Photo of a man holding a flag while sitting on a horse.
Cody West from the Colorado Department of Corrections.  (Francis “Fran” Ackley)

Colorado Wild Horse Inmate Program

By Fran Ackley

Canon City, Colorado, is home to the BLM’s Royal Gorge Field Office.  It is also home to one of the largest prison populations in the country.  During the 1980s, the BLM was implementing an adoption program as part of its effort to manage wild horse populations and their habitat, and many mustangs became candidates for adoption.  At the same time, the Colorado Department of Corrections (CDOC) was seeking labor opportunities for inmates.  In 1986, the BLM and the CDOC recognized an opportunity to help each other and created the Colorado Wild Horse Inmate Program (CWHIP).

What began as a makeshift, temporary holding and training facility, with a capacity of about 50 horses, has evolved into a state-of-the-art training facility, the largest BLM holding facility in the country, with a capacity of 3,000 animals.  It has more than 100 pens, varying in capacity from 1 to 125 horses, connected by an alley system that was built and designed by BLM and CWHIP staffs.  The CWHIP employs seven full-time staff members from the CDOC as well as 50-60 inmates.  In addition to routine sorting, moving, and loading, the staff administers tens of thousands of vaccinations annually, feeds the horses 20-30 tons of hay per day, and deworms more than 10,000 horses each year.  The most time-consuming task is keeping hooves trimmed, but with the aid of four hydraulic tilt chutes, supervised inmates can trim 400 hooves or more per day.

Over its 25-year history, the CHWIP has trained thousands of inmates in animal care and horsemanship.  The work provides inmates with a meaningful, productive way to pay their debt to society and saves millions of taxpayer dollars.  In addition to learning a valuable skill, inmates gain a sense of accomplishment and pride, self-esteem, and respect.  Mustangs have a way of leveling the playing field among inmates—regardless of their size or how many tattoos they have, they’re all equal in the eyes of the mustang.  Most of the inmates have no experience when they begin, and most don’t look like horsemen, but after a year of working mustangs 5-7 days a week, they know their business.  For many of them, taking a wild mustang, training it, and seeing it adopted is the most rewarding experience of their lives.  Upon release, some inmates have made new lives for themselves in the equine industry.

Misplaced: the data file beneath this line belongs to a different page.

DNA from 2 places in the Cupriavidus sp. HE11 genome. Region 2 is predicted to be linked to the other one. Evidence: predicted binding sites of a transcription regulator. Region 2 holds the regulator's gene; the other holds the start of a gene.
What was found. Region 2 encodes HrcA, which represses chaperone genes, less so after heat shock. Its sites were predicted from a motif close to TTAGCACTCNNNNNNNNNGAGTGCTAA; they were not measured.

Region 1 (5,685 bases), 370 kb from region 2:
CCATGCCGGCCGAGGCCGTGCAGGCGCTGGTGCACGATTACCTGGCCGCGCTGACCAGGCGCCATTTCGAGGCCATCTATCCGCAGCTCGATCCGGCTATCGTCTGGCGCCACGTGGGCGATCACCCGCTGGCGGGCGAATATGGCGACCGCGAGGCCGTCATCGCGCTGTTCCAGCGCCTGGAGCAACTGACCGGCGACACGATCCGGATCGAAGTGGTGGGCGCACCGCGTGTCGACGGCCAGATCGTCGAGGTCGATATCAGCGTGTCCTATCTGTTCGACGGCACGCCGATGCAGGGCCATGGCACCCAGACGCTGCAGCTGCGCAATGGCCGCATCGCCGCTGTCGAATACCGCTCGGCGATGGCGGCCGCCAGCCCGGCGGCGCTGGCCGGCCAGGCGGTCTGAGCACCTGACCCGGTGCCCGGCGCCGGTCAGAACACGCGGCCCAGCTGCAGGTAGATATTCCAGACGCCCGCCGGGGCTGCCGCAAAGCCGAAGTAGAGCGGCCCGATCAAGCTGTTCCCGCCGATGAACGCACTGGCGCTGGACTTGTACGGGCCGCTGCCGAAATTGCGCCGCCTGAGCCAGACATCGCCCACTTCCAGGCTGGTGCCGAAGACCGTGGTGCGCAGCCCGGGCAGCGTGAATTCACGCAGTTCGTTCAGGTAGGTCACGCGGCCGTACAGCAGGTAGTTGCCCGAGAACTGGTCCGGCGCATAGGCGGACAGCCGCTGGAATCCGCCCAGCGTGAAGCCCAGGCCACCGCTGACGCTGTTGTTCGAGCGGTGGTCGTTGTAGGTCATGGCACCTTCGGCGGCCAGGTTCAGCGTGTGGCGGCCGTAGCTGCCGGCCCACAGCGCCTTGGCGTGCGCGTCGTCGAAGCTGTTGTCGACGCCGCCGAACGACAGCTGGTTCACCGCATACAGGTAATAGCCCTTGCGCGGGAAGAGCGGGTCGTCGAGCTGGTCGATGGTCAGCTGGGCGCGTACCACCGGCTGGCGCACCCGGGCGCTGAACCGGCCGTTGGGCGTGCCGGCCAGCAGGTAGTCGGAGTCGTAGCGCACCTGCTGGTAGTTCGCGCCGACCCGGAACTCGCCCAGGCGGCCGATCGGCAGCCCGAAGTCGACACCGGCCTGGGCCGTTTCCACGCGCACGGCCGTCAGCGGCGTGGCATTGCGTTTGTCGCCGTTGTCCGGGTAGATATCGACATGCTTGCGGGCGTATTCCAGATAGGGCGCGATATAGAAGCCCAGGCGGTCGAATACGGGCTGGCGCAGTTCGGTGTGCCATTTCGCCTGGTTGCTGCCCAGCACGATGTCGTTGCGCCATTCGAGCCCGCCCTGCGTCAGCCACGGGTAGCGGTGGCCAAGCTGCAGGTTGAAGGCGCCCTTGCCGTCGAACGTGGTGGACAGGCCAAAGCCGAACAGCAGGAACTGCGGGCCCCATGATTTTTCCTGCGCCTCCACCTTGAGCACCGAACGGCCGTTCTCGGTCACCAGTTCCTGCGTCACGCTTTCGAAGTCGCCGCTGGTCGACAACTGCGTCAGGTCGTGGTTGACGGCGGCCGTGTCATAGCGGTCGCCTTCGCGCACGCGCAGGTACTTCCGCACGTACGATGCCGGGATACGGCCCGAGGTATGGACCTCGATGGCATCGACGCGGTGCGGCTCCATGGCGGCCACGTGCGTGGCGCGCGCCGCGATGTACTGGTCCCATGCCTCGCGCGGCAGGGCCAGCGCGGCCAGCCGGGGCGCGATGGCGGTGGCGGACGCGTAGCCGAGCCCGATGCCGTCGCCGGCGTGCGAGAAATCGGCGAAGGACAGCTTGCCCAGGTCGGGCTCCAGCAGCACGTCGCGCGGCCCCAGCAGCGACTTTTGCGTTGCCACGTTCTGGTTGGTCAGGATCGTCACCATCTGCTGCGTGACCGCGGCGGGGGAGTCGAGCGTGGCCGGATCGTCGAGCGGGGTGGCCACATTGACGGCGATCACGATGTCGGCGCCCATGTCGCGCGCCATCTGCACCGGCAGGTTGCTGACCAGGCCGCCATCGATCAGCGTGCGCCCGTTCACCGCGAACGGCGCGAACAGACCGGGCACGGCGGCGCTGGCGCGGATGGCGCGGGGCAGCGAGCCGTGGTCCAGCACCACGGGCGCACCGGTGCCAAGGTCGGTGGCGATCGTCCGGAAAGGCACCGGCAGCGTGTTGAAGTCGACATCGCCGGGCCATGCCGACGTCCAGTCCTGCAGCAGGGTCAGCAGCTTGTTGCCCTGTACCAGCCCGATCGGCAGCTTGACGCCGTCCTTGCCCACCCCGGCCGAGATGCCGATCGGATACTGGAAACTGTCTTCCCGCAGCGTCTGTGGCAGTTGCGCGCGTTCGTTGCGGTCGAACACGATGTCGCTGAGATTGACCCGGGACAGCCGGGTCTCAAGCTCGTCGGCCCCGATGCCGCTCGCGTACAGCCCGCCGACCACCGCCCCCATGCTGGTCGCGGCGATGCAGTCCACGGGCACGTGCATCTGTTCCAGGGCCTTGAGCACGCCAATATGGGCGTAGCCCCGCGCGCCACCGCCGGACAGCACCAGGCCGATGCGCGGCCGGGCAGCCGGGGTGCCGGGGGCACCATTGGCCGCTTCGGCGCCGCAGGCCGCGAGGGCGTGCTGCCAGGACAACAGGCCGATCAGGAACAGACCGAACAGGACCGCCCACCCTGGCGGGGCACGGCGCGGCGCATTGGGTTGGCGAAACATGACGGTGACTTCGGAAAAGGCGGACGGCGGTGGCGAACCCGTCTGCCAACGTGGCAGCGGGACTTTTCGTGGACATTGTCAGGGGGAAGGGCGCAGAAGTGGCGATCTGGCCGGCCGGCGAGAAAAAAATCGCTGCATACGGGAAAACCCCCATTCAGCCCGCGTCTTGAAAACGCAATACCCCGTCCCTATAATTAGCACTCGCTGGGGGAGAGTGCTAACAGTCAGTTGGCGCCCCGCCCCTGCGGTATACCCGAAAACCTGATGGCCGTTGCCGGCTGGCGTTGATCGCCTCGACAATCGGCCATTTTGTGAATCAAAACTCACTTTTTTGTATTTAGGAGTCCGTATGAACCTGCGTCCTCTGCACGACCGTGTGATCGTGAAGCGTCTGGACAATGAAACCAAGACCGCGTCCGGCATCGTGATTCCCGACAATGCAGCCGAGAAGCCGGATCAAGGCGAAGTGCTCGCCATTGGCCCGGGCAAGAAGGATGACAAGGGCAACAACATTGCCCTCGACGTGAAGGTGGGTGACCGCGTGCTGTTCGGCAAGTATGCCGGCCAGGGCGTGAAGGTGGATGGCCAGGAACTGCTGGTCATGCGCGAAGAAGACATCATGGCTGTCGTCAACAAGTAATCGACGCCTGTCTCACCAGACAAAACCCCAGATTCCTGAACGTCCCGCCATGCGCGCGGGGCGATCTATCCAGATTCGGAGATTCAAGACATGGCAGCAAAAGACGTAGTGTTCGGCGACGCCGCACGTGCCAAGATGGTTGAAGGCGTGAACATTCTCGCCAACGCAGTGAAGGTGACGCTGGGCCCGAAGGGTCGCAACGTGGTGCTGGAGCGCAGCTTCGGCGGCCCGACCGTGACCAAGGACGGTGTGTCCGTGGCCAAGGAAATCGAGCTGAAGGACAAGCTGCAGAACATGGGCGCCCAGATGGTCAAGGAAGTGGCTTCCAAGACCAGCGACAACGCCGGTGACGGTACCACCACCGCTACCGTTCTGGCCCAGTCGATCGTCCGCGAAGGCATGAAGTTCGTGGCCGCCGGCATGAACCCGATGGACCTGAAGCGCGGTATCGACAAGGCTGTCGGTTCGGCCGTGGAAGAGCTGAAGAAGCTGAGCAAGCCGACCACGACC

A unique bond and a mutual respect develop between many of the inmates and the horses they train.  The day-to-day struggles and victories experienced between the inmates and mustangs can be seen in “The Wild Horse Redemption,” a 2007 documentary based on the CWHIP that follows the capture and training of several mustangs.  It was selected for the Toronto Film Festival as well as several other film festivals. 

In the late 1980s and early 1990s, several other states initiated inmate training programs based on the Colorado model.  These programs were initially successful, but changing circumstances required the BLM to withdraw financial support.  One reason was that BLM’s new removal process targeted younger horses that did not need to be trained to make them more adoptable.  Canon City’s program was faced with a choice:  either shut down or make the program pay for itself.  The CDOC chose to make the program self-supporting.  Rather than simply gentling (a relative term) mustangs and sending them to adoptions all over the country, the CDOC reasoned that there was a much larger market for saddle-trained mustangs and that training horses to ride might make enough money to support the program.  It was a big risk for the CDOC and the BLM, but it paid off, and it forms the foundation of their partnership today.  Even after 25 years, demand for trained mustangs outstrips CWHIP’s ability to train them.

There have been many success stories for CWHIP mustangs.  Graduates have gone on to compete in dressage, jumping, calf roping, team roping, barrel racing, and competitive trail riding.  They have also been used for search and rescue, equine-assisted psychotherapy, organizations for disabled riders, and just about every other equine discipline.  The most common use, though, is for recreational riding. 

The U.S. Border Patrol (USBP) has been adopting CWHIP mustangs since 2007, and it now has more than 125 mustangs patrolling both the northern and southern borders of the nation.  These mustangs have become favorites of the USBP due to their durability, versatility, tough feet, and the fact that they are at home in rough terrain.  On January 20, 2009, 10 mustangs from the USBP’s Project Noble Mustang program marched in the Presidential inauguration parade in Washington, DC.

The first and longest-running inmate training program of its kind, the CWHIP exemplifies a win-win partnership and continues to provide benefits to adopters, the taxpaying public, inmates, and mustangs.

Francis “Fran” Ackley has been with the BLM for 28 years, the last 20 as the program leader for Colorado’s wild horse and burro program.  He lives in Canon City and has raised three daughters, all of whom learned to ride on mustangs.